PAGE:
Here is the latest news from BSBI President Lynne Farrell, who in September visited a waterfall and some ancient stones and took part in lots of Zoom meetings. 

So what did October hold for our locked-down President? 

"This month has involved many more Zoom meetings with the autumnal round of various committees so it has been good to escape outside occasionally, although the weather has not been brilliant and the general situation is of ‘doom and gloom’. 

There has also been time to parcel up and send off specimens to BSBI's expert referees and County Recorders, hoping that they prove to be of interesting species.

The autumnal mists have definitely descended in the west (photo above right shows the view across the northern part of Morecambe Bay), and fungi are appearing. 

The Waxcaps are well-represented and often colourful: the photo on the left shows a Red Waxcap. The Grassland Fungi book by Elsa Wood and Jon Dunkelman, published by Monmouthshire Meadows Group, illustrates some of them.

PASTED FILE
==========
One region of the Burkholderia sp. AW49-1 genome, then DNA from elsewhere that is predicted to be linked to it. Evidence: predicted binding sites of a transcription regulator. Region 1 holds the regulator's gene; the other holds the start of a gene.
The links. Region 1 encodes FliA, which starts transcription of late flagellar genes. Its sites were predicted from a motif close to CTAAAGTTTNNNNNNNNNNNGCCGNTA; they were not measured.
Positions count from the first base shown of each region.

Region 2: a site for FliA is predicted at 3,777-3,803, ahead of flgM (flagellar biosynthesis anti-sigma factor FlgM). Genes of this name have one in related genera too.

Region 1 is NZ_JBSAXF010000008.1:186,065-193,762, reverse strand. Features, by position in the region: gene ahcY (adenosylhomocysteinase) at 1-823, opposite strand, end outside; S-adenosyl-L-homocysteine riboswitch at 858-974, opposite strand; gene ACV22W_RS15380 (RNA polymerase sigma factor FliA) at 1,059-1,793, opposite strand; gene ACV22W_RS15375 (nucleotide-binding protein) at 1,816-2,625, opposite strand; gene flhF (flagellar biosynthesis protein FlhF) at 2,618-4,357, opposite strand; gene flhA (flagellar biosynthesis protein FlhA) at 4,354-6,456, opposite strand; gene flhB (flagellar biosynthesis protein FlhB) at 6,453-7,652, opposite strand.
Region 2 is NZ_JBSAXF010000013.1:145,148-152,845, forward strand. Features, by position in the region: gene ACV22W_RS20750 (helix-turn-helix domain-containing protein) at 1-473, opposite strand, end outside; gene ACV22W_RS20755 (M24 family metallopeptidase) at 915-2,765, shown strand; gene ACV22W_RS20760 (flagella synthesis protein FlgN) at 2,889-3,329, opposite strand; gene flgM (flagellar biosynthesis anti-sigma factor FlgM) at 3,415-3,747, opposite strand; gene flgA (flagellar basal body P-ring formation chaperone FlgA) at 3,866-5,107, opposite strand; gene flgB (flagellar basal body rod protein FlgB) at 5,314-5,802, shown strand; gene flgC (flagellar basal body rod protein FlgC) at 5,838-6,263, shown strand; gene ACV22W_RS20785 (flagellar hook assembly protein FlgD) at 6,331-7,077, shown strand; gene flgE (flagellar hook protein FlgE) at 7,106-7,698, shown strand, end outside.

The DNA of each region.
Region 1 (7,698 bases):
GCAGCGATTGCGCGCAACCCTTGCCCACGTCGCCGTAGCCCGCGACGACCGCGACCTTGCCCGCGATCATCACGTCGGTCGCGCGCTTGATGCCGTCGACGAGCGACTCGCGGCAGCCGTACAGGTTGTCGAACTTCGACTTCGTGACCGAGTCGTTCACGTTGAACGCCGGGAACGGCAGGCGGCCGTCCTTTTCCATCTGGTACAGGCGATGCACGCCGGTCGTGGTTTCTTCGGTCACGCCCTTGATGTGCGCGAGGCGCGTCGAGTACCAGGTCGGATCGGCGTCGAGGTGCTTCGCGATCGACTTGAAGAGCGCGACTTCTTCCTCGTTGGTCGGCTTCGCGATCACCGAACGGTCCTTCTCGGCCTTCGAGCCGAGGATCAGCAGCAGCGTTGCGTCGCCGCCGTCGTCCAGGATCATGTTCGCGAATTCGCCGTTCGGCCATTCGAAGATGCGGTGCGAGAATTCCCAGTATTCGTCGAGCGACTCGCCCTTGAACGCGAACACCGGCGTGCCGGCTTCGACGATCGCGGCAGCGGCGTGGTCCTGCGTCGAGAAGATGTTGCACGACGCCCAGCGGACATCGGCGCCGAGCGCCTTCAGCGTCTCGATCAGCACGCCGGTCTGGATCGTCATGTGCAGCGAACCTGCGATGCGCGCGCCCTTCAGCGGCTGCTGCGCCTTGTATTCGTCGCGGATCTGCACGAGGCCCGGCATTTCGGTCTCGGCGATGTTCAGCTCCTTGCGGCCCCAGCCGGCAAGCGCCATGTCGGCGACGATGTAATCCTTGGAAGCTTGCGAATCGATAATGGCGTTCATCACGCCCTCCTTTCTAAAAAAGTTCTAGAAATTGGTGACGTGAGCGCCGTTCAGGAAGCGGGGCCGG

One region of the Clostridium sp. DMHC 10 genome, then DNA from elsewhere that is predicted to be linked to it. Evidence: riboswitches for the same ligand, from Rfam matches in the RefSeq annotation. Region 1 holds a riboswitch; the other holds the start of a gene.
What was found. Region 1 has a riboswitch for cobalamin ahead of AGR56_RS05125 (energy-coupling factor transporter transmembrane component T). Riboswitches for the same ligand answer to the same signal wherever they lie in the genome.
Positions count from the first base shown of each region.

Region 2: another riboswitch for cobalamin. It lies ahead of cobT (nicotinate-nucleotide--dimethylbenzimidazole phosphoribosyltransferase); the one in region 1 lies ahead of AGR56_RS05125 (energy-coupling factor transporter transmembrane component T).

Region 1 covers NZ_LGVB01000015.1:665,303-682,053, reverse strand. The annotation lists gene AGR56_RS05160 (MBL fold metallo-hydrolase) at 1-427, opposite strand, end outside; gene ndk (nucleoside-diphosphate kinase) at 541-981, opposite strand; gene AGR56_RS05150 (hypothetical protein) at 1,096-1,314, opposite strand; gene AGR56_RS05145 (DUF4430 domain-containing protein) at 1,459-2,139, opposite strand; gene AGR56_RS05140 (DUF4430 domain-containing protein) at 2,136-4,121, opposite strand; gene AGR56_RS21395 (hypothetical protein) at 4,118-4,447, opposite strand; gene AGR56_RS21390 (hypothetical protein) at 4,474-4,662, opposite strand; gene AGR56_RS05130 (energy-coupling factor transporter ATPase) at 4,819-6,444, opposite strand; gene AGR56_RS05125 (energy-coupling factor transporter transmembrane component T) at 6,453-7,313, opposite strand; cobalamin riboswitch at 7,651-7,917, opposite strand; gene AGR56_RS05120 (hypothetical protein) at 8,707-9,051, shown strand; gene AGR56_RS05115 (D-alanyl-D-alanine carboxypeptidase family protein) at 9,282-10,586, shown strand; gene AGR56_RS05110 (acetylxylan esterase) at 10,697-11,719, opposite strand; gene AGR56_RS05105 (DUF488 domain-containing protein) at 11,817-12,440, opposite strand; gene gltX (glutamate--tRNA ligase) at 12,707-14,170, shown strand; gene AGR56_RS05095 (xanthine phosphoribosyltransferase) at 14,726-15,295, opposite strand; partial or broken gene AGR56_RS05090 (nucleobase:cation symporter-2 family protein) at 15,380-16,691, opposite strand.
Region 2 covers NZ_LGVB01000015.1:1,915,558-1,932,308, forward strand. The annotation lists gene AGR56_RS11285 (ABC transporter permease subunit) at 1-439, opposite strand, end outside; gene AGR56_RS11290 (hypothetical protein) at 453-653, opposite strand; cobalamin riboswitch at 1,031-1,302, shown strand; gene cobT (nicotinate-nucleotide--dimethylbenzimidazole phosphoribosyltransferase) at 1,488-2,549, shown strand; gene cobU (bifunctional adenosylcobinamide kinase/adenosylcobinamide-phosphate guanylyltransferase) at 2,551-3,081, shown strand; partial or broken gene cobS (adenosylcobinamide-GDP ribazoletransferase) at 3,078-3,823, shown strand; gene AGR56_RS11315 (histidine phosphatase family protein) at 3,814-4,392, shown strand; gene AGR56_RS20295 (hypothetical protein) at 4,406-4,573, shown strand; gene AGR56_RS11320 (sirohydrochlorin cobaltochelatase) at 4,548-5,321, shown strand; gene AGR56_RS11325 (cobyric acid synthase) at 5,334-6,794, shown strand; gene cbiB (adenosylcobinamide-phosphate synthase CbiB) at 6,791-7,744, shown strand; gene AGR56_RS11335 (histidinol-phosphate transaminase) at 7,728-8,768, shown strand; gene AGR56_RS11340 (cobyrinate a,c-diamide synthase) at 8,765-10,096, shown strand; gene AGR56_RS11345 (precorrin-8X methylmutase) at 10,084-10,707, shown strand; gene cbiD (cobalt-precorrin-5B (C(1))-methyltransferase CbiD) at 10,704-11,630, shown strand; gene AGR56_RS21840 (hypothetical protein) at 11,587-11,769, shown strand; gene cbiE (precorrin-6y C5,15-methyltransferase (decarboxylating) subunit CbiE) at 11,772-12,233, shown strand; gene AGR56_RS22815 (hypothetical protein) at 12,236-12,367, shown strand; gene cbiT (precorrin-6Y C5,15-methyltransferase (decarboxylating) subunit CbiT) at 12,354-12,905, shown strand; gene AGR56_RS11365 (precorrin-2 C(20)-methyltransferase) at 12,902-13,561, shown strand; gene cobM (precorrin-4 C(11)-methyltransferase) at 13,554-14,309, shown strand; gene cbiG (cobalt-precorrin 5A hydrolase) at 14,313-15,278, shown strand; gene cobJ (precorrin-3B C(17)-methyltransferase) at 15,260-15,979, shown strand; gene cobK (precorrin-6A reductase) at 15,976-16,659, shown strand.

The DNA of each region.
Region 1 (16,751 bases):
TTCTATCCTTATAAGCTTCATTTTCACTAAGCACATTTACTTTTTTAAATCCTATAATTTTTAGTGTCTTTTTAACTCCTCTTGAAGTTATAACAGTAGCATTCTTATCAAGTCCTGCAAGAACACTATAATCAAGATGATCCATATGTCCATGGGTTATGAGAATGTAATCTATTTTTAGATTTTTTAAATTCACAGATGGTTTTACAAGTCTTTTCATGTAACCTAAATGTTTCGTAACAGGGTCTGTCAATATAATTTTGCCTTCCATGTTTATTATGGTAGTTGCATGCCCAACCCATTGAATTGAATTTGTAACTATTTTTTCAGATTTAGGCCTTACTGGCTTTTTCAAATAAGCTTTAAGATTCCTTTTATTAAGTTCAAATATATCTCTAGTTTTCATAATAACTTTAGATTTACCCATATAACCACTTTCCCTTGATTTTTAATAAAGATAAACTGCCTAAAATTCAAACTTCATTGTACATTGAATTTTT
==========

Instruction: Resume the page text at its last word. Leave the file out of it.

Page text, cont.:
I’ve continued my artistic work and here (on left) is my latest pastel of the Ennerdale area. 

The Society of Botanical Artists often exhibit at our Annual Exhibition Meeting in November and many of our BSBI members are good illustrators too, as can be seen in our Handbooks and recent publications. 

One of the best illustrators, in my opinion, was Stella Ross-Craig and even though she produced eight volumes, they do not cover all the British Flora. 

Another prolific artist was Marjorie Blamey, a member of BSBI and the Wild Flower Society, who died recently, and who illustrated many field guides especially for the Mediterranean and Europe.